There are many ways Pimento Cheese spread can be made at home, but it can also be found on restaurant menus throughout the South, especially in the Smokies!


No trip to the Smoky Mountains is complete without having a little taste of moonshine (if you’re legal age, of course). Pigeon Forge and Gatlinburg are home to several moonshine distilleries, and visitors can stop by these shops to sample a variety of delicious flavors.

Even those who haven’t had moonshine will likely find a flavor they want to try. Flavors like apple pie, cinnamon, butter pecan, margarita, mountain java, and many more.

Shrimp and Grits
Shrimp and Grits I Photo Credit: Lulub /Shutterstock

Shrimp and Grits

Shrimp and grits is a decadent Southern staple. It’s packed with flavor and can be found on several Smoky Mountain restaurant menus. One place is at the Pottery House Cafe at the Old Mill Restaurant, and the shrimp and grits there feature shrimp sauteed with onions and peppers and served over cheesy grits and topped with parmesan cheese, green onions, and bacon.

Shrimp and grits is also a popular dish to make at home, and home cooks can get as traditional or creative as they like. Old Mill sells grits in its store and offers a home recipe for people to try.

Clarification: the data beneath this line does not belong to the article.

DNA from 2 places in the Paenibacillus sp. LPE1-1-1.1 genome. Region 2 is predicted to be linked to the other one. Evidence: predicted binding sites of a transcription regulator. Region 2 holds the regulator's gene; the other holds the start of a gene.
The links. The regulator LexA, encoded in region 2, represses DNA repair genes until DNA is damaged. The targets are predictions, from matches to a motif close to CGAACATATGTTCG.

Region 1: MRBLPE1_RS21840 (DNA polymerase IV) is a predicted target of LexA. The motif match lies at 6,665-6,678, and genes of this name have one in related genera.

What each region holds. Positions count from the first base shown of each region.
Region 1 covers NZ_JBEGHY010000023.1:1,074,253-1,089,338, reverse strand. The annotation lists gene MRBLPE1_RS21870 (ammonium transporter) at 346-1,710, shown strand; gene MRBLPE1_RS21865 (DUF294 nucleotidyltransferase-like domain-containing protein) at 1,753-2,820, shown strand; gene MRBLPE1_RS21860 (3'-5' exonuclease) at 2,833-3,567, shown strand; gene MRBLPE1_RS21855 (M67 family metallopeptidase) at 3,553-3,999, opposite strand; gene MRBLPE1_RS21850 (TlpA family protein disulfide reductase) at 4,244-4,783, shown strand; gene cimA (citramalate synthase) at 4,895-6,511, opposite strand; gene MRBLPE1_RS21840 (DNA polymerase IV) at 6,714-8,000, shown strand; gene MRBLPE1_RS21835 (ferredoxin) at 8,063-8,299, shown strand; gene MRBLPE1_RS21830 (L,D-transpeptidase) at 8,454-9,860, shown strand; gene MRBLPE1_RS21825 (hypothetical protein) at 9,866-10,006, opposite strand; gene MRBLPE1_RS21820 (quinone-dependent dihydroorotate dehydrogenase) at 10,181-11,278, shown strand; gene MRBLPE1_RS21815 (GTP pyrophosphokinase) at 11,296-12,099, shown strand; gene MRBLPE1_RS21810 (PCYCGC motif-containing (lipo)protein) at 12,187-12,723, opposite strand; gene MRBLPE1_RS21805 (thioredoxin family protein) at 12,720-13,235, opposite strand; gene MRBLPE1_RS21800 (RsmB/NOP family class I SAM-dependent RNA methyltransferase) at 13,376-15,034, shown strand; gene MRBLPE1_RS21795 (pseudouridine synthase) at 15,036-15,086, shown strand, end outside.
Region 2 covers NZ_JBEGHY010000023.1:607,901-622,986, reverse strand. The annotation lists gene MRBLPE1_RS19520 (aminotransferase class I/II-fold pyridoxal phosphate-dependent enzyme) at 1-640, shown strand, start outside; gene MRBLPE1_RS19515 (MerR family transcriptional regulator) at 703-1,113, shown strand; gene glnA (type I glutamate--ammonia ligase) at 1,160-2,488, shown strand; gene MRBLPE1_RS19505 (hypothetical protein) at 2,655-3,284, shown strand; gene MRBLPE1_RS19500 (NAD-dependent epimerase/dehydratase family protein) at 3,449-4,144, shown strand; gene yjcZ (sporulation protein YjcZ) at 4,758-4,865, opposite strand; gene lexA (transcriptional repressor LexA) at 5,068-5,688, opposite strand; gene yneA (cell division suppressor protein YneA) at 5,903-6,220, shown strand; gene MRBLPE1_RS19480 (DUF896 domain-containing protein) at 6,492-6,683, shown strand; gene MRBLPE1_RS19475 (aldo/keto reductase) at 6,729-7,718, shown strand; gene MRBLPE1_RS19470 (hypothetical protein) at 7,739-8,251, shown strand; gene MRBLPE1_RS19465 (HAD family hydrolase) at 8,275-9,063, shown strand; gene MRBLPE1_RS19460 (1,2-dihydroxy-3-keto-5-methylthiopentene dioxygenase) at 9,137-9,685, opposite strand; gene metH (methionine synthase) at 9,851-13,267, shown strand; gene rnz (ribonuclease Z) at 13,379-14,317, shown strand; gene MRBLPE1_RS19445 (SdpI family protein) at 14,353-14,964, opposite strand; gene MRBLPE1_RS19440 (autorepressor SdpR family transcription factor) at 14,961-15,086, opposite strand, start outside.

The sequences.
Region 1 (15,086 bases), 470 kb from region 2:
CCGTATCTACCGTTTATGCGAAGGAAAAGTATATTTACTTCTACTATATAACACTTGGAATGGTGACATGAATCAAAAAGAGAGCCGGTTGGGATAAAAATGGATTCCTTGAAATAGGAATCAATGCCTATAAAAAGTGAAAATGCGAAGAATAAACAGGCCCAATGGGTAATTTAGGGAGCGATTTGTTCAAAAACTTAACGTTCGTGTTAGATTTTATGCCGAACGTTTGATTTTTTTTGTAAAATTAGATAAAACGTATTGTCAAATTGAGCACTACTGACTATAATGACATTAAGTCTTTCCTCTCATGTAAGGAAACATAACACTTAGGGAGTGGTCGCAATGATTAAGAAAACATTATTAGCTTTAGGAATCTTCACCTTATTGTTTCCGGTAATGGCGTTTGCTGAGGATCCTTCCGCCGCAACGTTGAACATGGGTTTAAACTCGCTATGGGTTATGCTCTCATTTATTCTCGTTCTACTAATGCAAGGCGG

Cinnamon Bread

The Grist Mill at Dollywood is home to warm, mouthwatering cinnamon bread that’s gained a nationwide following. The bread is freshly made and best enjoyed with apple butter and buttercream icing. It’s the perfect decadent treat that pairs well with a cup of coffee but can be enjoyed any time of day.

Those who want to try making this delicious bread at home can do just that. Whether you’re counting down the days to a Dollywood trip or you want to try your hand at making the bread yourself, this is sure to be a hit with friends and family.

Experience These Smoky Mountains Dishes Today

No matter if you’re open to trying just about anything or you’re a big fan of hearty foods like soups and stews, the regional specialties of the Smoky Mountains have something to satisfy every taste bud.

Finding some of these dishes in a local restaurant might be challenging, but if you’re up for cooking simple recipes, give them a try at home. Just remember to have some patience as you cook because some of them take time to get just right.

If you find them in Gatlinburg, Pigeon Forge, or the surrounding area, be sure to enjoy them when you have the chance. You may find something so decadent, so delicious that it will have you coming back to the Smokies again and again to get a taste!

Similar Posts